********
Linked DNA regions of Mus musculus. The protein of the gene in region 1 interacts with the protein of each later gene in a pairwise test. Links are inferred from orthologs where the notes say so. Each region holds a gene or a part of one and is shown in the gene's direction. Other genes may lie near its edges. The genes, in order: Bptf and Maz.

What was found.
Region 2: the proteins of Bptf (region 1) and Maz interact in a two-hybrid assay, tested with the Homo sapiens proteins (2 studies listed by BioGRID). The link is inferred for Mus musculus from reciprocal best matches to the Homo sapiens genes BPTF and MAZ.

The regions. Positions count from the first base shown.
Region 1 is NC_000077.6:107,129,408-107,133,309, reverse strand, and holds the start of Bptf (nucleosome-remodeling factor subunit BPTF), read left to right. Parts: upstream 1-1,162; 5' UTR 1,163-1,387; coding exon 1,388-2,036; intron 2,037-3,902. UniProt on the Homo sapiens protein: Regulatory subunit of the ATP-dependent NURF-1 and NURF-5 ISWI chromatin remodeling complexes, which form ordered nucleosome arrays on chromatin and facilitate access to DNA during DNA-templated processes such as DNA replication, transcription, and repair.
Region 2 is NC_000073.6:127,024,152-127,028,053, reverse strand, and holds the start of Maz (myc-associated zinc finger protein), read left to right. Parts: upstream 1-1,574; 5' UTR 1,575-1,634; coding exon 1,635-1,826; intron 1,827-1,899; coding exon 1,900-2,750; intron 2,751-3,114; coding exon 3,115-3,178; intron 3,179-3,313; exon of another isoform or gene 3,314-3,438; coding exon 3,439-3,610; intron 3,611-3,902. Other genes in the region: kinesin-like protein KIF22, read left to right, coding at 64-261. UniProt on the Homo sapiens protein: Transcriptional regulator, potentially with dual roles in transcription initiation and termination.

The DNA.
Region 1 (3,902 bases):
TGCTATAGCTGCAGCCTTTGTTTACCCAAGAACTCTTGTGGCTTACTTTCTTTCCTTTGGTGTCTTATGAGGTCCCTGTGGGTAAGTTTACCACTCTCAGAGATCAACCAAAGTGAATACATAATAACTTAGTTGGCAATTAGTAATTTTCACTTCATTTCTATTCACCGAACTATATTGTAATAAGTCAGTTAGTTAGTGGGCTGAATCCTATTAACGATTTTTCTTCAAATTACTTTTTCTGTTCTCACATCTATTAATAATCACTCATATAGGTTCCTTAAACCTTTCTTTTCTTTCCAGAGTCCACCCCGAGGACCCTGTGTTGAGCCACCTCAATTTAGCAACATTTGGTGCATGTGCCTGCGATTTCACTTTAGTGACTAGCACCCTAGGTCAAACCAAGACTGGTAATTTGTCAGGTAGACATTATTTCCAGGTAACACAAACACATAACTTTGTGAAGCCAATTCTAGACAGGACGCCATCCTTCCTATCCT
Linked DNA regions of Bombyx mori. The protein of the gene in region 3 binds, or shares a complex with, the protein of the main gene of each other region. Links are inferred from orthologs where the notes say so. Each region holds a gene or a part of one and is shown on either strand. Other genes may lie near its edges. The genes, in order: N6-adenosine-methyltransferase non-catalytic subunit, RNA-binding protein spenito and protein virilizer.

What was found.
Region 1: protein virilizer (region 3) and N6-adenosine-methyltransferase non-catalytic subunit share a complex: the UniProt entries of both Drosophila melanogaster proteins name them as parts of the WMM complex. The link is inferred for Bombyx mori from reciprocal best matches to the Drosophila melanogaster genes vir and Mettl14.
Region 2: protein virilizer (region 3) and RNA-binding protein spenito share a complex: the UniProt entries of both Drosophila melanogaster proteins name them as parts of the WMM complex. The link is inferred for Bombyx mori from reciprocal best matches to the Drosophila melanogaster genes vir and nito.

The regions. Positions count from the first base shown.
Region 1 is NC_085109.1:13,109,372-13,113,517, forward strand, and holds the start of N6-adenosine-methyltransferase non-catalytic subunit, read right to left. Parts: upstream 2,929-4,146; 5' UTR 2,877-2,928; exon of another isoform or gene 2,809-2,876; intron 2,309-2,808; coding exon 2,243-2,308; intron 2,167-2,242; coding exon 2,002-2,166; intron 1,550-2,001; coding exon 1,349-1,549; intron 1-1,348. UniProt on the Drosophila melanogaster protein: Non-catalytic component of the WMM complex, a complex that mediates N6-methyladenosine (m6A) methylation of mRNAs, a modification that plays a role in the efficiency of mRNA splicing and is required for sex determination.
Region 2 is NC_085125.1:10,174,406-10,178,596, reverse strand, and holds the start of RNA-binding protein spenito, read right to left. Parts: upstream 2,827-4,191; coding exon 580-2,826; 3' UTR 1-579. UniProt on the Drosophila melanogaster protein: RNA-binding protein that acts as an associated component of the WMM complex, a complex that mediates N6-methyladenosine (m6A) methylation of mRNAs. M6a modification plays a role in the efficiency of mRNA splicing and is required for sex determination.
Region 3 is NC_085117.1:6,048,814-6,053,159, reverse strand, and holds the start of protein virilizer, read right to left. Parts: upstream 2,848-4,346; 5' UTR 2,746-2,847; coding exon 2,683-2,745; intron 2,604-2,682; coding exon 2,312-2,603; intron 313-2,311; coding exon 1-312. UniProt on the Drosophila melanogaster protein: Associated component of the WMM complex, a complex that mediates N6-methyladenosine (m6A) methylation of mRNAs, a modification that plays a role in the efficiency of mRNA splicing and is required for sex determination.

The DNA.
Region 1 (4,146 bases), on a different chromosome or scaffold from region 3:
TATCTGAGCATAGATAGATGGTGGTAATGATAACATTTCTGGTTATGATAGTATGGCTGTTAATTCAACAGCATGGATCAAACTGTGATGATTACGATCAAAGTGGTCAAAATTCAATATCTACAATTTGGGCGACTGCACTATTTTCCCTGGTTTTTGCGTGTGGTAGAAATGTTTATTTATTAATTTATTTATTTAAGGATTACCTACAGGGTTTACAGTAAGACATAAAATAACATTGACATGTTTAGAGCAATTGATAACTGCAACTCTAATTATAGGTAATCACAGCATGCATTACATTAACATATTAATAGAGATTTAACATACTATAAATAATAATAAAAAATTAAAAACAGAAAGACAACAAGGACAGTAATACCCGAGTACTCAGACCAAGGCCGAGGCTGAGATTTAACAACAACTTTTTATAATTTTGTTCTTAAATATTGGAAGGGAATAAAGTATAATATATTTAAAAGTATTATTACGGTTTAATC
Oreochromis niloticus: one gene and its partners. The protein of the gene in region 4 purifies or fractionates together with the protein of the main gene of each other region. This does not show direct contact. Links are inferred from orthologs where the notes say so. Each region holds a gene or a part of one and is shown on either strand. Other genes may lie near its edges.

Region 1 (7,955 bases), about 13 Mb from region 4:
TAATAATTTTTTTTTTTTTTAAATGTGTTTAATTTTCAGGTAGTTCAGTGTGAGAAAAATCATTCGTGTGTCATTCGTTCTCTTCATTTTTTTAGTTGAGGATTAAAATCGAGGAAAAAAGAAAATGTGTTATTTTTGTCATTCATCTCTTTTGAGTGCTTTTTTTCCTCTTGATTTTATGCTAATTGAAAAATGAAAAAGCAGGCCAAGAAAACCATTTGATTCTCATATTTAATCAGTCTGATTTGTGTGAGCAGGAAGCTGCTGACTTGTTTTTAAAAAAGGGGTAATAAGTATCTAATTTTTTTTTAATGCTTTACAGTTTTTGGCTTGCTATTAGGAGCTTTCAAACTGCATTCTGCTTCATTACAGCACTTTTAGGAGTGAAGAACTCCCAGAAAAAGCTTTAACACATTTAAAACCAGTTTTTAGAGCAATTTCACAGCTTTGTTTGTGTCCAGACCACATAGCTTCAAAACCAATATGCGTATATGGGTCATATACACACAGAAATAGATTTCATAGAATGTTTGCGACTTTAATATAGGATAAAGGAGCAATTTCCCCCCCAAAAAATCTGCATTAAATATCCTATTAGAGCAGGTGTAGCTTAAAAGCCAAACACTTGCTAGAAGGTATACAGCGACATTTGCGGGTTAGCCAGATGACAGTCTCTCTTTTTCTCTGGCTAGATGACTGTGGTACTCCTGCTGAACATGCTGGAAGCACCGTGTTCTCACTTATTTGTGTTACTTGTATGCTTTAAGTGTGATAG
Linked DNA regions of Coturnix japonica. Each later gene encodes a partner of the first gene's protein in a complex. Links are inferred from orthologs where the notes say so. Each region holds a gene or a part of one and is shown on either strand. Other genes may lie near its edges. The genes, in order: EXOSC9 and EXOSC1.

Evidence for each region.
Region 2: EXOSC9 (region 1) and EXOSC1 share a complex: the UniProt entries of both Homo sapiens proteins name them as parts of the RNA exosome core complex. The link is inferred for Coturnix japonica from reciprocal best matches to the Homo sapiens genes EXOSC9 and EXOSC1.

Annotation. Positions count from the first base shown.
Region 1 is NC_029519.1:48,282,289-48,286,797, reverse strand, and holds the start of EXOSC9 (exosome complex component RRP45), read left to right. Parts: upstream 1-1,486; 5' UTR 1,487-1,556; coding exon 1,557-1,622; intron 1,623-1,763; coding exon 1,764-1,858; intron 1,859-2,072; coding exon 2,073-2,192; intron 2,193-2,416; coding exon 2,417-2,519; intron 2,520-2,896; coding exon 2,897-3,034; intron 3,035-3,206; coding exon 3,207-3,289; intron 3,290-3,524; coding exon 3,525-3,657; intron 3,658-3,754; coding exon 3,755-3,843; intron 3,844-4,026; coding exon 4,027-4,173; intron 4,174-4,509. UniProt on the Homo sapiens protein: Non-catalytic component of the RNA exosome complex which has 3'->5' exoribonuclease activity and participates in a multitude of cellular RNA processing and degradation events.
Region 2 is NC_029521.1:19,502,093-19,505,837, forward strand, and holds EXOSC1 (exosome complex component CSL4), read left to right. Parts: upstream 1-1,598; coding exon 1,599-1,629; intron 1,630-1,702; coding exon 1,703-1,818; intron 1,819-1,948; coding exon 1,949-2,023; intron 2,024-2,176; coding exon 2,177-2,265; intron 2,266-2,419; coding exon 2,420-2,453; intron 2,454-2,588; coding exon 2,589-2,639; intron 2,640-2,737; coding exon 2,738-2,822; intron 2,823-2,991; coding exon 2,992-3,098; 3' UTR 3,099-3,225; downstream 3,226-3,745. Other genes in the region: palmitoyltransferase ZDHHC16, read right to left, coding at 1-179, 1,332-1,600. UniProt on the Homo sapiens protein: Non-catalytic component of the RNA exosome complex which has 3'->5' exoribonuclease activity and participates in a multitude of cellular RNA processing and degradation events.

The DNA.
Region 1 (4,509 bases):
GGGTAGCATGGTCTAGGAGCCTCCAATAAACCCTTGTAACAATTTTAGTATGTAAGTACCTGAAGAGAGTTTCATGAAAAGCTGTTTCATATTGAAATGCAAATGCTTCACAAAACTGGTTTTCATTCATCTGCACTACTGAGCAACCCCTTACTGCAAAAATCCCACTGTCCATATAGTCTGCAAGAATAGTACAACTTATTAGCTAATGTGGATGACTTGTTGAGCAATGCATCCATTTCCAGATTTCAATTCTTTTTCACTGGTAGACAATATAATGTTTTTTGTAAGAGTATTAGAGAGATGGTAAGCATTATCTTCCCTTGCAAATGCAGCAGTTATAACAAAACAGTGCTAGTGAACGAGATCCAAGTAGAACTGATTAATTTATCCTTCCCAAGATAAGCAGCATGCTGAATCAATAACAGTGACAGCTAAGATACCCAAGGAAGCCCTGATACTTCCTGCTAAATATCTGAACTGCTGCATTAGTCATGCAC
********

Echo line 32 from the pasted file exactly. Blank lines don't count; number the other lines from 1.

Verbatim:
GGGTAGCATGGTCTAGGAGCCTCCAATAAACCCTTGTAACAATTTTAGTATGTAAGTACCTGAAGAGAGTTTCATGAAAAGCTGTTTCATATTGAAATGCAAATGCTTCACAAAACTGGTTTTCATTCATCTGCACTACTGAGCAACCCCTTACTGCAAAAATCCCACTGTCCATATAGTCTGCAAGAATAGTACAACTTATTAGCTAATGTGGATGACTTGTTGAGCAATGCATCCATTTCCAGATTTCAATTCTTTTTCACTGGTAGACAATATAATGTTTTTTGTAAGAGTATTAGAGAGATGGTAAGCATTATCTTCCCTTGCAAATGCAGCAGTTATAACAAAACAGTGCTAGTGAACGAGATCCAAGTAGAACTGATTAATTTATCCTTCCCAAGATAAGCAGCATGCTGAATCAATAACAGTGACAGCTAAGATACCCAAGGAAGCCCTGATACTTCCTGCTAAATATCTGAACTGCTGCATTAGTCATGCAC